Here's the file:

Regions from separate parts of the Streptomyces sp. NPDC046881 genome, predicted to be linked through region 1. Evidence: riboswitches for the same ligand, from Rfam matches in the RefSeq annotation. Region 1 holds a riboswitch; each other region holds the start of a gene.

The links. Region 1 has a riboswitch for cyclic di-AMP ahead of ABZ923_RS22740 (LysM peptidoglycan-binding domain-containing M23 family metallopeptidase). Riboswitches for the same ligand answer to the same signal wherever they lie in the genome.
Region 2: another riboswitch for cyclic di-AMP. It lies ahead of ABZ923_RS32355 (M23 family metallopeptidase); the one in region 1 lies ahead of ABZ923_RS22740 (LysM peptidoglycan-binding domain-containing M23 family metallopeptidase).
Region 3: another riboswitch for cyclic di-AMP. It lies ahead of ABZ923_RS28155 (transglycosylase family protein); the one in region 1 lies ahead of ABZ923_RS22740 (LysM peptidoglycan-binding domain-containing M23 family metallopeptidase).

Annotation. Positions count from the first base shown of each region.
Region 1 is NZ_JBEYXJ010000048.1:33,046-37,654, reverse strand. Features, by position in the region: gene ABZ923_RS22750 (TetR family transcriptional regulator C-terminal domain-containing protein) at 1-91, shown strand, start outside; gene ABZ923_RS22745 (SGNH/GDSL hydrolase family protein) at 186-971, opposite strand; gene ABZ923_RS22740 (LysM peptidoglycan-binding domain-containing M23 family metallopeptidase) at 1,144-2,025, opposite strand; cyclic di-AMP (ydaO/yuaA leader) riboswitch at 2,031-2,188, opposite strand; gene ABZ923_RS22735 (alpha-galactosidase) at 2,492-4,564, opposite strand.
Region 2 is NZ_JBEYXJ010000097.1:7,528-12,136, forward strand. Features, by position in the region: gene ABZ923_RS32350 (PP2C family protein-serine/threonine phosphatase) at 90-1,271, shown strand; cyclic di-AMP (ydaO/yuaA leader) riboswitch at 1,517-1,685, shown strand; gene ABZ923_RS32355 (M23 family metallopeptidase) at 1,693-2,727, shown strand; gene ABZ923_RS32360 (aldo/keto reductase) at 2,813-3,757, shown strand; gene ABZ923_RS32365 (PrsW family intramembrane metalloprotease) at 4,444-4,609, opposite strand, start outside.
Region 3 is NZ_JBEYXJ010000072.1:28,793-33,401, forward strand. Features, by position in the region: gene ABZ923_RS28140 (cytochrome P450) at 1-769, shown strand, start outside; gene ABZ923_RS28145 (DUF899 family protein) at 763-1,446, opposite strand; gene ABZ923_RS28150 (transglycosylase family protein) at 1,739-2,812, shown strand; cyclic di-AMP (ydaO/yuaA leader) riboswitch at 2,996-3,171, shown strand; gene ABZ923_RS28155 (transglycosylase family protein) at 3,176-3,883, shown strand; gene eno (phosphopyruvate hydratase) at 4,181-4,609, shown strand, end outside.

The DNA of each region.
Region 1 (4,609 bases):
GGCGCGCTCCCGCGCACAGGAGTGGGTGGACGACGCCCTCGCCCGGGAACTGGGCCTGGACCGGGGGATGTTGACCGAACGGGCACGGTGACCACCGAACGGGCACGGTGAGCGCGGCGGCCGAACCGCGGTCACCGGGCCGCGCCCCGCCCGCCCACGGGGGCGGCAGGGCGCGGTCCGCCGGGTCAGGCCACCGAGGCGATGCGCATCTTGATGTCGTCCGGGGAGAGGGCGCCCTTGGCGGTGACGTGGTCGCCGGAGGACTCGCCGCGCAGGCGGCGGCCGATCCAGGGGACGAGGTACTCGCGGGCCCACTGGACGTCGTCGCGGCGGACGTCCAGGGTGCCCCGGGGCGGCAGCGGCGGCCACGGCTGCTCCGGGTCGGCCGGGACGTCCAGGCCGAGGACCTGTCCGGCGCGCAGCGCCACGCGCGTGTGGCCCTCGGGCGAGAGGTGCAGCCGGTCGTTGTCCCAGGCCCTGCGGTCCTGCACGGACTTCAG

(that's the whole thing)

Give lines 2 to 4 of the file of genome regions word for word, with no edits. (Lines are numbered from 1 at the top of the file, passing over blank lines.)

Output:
The links. Region 1 has a riboswitch for cyclic di-AMP ahead of ABZ923_RS22740 (LysM peptidoglycan-binding domain-containing M23 family metallopeptidase). Riboswitches for the same ligand answer to the same signal wherever they lie in the genome.
Region 2: another riboswitch for cyclic di-AMP. It lies ahead of ABZ923_RS32355 (M23 family metallopeptidase); the one in region 1 lies ahead of ABZ923_RS22740 (LysM peptidoglycan-binding domain-containing M23 family metallopeptidase).
Region 3: another riboswitch for cyclic di-AMP. It lies ahead of ABZ923_RS28155 (transglycosylase family protein); the one in region 1 lies ahead of ABZ923_RS22740 (LysM peptidoglycan-binding domain-containing M23 family metallopeptidase).